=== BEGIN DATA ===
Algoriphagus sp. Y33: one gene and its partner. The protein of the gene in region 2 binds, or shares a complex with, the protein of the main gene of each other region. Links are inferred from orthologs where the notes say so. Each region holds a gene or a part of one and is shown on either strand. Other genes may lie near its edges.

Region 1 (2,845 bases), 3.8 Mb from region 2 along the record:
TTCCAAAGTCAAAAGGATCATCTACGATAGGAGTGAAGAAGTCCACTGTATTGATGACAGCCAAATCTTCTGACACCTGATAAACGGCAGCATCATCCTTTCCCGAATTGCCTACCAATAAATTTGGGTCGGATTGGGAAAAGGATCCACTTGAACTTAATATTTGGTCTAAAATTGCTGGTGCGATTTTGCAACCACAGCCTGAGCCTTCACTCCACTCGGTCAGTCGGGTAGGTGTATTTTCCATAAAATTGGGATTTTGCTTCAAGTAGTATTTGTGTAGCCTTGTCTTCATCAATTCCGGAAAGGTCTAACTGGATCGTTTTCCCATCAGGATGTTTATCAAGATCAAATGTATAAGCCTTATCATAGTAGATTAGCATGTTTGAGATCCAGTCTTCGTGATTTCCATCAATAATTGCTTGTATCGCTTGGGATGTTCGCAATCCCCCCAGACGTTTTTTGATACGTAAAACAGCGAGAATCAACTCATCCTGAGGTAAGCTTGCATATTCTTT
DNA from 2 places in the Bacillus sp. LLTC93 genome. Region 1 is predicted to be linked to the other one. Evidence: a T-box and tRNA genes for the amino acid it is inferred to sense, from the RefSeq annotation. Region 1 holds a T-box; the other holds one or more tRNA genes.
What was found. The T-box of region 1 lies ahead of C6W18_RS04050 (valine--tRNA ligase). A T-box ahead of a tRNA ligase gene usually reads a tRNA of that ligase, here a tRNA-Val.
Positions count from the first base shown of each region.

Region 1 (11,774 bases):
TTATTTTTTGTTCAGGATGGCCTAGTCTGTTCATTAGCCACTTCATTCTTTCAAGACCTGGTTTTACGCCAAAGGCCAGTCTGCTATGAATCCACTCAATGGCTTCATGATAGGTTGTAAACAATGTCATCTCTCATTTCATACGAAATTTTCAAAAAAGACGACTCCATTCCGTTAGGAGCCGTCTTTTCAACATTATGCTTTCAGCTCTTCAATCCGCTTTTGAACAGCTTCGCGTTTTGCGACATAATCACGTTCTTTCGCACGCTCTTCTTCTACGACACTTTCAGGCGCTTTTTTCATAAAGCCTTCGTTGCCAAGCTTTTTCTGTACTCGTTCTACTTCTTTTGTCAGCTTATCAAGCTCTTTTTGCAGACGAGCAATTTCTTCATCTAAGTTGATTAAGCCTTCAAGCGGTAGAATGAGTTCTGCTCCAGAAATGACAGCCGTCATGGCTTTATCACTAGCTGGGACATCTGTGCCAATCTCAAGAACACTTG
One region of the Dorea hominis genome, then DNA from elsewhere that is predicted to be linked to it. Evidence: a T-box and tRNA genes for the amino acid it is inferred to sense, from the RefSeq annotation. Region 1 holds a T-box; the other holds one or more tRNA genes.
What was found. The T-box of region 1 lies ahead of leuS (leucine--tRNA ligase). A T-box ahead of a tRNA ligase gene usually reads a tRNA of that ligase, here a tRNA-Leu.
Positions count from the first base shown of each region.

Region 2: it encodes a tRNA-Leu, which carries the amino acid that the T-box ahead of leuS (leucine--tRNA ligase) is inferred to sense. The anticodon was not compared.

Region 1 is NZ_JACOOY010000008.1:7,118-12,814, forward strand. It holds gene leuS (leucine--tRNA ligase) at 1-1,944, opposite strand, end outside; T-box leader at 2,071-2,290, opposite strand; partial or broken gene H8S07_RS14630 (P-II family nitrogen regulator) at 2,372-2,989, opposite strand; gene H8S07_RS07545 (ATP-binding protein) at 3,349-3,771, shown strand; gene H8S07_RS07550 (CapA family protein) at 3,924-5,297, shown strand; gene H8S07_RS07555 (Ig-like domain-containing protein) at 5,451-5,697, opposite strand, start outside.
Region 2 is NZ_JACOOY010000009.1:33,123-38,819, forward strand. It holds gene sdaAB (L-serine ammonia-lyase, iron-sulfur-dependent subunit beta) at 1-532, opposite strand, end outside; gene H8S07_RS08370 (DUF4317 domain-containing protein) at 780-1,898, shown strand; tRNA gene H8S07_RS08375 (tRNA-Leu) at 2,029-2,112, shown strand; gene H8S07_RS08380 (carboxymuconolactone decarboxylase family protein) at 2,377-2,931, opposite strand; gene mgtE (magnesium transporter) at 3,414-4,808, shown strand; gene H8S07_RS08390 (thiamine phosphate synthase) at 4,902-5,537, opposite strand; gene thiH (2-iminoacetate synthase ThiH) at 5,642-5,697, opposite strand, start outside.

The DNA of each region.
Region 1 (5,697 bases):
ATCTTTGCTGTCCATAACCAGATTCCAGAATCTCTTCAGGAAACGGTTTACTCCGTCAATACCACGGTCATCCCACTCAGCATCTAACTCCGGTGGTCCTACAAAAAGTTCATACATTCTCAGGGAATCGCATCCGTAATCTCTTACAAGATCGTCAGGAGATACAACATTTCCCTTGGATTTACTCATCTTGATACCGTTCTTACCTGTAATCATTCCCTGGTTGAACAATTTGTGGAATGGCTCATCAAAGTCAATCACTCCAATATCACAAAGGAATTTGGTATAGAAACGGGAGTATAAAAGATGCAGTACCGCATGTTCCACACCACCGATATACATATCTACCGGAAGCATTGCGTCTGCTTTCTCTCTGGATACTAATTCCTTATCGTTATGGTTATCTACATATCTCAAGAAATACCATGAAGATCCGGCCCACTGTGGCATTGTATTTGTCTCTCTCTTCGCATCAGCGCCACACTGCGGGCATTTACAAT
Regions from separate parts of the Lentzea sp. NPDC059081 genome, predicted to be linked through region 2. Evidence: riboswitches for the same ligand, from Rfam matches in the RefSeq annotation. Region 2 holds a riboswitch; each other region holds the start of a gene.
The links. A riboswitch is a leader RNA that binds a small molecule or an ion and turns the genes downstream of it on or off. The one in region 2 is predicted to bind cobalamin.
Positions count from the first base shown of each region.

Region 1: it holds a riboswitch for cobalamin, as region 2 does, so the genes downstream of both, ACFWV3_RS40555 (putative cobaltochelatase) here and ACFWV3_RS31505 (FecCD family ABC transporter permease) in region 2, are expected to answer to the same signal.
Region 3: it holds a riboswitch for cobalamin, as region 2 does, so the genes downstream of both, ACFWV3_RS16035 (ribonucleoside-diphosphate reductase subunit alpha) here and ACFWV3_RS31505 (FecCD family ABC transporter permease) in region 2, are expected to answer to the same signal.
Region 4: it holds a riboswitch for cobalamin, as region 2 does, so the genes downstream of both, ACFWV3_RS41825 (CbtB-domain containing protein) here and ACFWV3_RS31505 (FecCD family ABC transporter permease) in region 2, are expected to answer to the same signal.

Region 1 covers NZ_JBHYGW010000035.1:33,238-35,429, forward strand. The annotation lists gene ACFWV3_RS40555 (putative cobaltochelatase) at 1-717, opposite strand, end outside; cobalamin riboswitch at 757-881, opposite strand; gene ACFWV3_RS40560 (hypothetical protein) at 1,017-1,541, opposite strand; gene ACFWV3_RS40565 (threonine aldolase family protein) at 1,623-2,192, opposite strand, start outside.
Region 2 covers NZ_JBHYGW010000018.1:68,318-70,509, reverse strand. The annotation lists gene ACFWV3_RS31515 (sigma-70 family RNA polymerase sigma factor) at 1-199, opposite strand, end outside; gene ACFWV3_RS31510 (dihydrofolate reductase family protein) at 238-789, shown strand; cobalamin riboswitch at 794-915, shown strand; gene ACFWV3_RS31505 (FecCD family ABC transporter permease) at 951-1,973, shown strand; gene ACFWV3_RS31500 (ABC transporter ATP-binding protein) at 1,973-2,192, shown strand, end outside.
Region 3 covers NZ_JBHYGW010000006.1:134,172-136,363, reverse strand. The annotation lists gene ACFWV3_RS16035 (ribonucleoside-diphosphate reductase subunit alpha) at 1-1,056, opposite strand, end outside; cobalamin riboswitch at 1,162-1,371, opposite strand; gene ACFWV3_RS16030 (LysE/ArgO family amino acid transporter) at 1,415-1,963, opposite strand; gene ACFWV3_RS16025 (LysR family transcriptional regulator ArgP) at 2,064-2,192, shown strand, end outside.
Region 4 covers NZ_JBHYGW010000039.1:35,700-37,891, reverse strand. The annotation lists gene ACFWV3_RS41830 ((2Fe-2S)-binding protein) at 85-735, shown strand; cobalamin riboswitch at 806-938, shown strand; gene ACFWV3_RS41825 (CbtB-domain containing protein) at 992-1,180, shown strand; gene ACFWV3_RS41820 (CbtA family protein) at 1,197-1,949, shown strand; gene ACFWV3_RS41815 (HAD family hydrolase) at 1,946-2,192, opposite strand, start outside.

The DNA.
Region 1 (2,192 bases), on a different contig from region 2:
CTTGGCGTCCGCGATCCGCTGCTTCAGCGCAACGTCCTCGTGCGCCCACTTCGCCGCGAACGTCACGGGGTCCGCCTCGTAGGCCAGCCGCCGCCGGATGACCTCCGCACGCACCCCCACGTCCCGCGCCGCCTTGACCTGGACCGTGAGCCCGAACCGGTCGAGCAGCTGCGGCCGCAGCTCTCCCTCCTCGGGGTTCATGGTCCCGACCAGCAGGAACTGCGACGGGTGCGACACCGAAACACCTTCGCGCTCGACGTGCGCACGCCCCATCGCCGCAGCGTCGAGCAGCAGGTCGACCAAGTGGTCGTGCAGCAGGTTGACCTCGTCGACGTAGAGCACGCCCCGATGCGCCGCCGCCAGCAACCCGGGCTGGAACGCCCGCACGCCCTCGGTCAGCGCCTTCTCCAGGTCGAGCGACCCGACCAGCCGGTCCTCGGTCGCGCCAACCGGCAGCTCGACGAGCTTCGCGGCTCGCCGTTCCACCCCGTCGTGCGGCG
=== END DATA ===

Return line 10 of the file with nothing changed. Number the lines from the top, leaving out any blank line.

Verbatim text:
What was found. The T-box of region 1 lies ahead of leuS (leucine--tRNA ligase). A T-box ahead of a tRNA ligase gene usually reads a tRNA of that ligase, here a tRNA-Leu.